The Baldwin River, Baldwin, Michigan, 2012
8x10 Gelatin Silver Contact Print
A picture that lives on, has a life of its own, beyond that of its maker, is a difficult achievement. This picture with a life, it’s not a disposable group of pixels, it is instead, an awkward lurching thing that somehow retains eloquence: a meaningful reflection of where we are now, a near perfect frame without waste or false-hoods, a thing that, at least in part, defines us, just as culture is defined by what people make.
The master practitioners of photography have helped define us, since the first picture was made, they have asked, answered, and presented questions from our everyday, always asking of us the same thing: look. They have done this for unknown reasons, motivated by unknown forces, making unknown connections that somehow feel real to us. The real German people of the early 1900’s, unknown to us without the aid of August Sander. The pyramids existence was confirmed by observers like Francis Frith and the slums of New York during the industrial age, they can only be felt now, through the pictures of Jacob Riis.
Contemporary photographers have carried the torch, just as all artists do from one generation to the next, without reason or knowing; the force of the work, once started cannot stop. It’s rolling now, and what we have learned from the photographs of the last hundred and fifty years cannot be put into words. Only more pictures.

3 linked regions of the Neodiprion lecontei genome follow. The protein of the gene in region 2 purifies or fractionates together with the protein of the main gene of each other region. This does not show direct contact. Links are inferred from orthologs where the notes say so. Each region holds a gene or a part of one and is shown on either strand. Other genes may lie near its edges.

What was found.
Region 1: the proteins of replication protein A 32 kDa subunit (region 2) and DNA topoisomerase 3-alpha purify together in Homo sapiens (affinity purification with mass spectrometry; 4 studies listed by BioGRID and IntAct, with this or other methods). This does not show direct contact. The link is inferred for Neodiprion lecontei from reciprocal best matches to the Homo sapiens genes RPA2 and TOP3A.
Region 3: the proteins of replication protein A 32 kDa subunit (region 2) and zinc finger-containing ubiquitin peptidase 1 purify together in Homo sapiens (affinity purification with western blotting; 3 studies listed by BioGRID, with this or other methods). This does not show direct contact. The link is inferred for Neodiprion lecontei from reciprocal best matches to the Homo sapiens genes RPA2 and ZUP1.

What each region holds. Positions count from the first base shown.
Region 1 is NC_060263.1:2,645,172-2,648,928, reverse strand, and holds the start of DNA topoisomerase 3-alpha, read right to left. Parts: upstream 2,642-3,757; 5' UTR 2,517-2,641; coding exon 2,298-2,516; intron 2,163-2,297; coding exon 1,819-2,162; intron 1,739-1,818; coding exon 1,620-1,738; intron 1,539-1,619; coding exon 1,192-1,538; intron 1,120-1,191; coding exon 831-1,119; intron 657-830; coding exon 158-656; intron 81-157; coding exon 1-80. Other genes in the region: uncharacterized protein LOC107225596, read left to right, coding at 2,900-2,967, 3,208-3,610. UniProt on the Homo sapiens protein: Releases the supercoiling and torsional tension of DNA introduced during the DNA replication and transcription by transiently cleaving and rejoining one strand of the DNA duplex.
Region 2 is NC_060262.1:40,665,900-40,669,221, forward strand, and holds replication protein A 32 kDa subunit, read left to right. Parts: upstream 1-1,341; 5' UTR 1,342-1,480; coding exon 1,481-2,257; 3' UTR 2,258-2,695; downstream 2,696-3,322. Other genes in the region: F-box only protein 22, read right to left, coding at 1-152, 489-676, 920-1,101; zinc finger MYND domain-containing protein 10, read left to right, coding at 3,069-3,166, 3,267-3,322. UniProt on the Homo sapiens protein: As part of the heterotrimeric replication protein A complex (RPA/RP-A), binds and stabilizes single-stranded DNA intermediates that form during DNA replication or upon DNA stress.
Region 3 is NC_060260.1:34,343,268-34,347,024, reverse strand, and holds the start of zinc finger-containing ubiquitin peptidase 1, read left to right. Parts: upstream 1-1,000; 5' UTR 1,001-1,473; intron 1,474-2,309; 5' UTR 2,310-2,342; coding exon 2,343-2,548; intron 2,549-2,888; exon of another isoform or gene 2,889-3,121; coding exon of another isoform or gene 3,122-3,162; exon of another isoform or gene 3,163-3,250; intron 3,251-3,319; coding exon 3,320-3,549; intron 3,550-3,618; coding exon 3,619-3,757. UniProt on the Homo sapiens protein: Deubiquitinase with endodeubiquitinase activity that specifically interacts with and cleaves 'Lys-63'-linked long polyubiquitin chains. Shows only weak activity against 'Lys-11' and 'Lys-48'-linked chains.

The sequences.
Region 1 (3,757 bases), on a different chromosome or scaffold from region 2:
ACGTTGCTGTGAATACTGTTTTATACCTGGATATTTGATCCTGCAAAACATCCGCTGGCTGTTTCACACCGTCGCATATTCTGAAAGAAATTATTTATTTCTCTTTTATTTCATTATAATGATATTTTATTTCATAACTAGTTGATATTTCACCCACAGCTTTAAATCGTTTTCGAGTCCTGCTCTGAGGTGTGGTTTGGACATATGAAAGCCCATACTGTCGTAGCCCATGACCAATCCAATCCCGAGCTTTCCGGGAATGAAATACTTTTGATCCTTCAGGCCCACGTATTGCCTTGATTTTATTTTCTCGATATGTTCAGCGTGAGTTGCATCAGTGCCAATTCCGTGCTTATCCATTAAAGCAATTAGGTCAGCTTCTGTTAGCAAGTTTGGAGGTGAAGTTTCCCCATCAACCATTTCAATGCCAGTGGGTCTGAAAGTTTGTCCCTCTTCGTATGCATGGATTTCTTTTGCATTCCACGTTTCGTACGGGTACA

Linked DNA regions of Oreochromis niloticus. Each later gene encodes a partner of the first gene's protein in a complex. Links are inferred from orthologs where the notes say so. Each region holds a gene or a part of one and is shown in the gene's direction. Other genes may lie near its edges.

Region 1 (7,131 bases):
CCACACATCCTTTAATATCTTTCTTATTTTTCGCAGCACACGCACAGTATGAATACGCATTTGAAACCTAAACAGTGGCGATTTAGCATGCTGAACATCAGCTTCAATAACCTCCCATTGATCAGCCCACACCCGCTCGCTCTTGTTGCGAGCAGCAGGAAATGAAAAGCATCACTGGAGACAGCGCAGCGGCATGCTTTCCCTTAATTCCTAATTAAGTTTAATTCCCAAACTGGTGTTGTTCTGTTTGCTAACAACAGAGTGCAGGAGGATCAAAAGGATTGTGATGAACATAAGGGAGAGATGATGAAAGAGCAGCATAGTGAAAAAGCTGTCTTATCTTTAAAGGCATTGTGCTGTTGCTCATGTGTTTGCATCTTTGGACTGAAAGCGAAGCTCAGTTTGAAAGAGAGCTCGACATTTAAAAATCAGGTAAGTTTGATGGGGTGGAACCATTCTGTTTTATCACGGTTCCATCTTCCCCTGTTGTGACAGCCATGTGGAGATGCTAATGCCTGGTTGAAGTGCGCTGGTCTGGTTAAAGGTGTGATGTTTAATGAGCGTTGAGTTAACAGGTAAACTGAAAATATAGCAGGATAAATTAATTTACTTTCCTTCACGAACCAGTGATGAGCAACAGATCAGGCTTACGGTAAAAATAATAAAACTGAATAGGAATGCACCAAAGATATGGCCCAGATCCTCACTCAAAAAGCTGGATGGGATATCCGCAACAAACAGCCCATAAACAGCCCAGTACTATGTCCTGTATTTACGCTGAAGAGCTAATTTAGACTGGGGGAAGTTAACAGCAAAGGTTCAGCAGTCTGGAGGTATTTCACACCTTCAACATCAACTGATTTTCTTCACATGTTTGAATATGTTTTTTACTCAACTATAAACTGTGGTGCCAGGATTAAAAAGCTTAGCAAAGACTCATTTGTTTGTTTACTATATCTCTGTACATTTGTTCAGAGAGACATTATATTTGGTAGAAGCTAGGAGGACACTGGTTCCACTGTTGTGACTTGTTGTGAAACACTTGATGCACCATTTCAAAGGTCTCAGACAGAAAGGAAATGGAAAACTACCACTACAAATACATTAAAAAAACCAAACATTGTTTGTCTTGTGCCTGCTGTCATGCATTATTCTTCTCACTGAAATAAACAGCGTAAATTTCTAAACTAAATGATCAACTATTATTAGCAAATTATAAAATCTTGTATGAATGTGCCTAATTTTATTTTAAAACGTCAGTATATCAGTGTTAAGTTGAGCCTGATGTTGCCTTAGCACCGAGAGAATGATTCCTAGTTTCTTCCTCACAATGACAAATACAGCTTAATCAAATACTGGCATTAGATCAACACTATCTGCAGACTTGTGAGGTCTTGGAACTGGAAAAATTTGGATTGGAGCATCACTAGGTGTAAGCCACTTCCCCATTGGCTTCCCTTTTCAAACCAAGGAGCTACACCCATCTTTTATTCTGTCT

Marco Lorenzetti received his Bachelor of Fine Arts degree from the University of Michigan School of Art and Design and his Masters of Fine Arts degree from The School of the Art Institute of Chicago. His photographs have been characterized as “forceful and compelling” by the late Robert Sobieszek, Curator of Photography at George Eastman House in New York and later, the Los Angeles County Museum of Art. While living in Chicago, his work was shown at the Chicago Historical Society, the Field Museum, the Chicago Cultural Center, Art Institute of Chicago, the Terra Museum of American Art and Edwynn Houk Gallery. His work is widely collected and is part of the permanent collection at the Detroit Institute of Arts, Art Institute of Chicago, and The Alden B. Dow Museum of Art.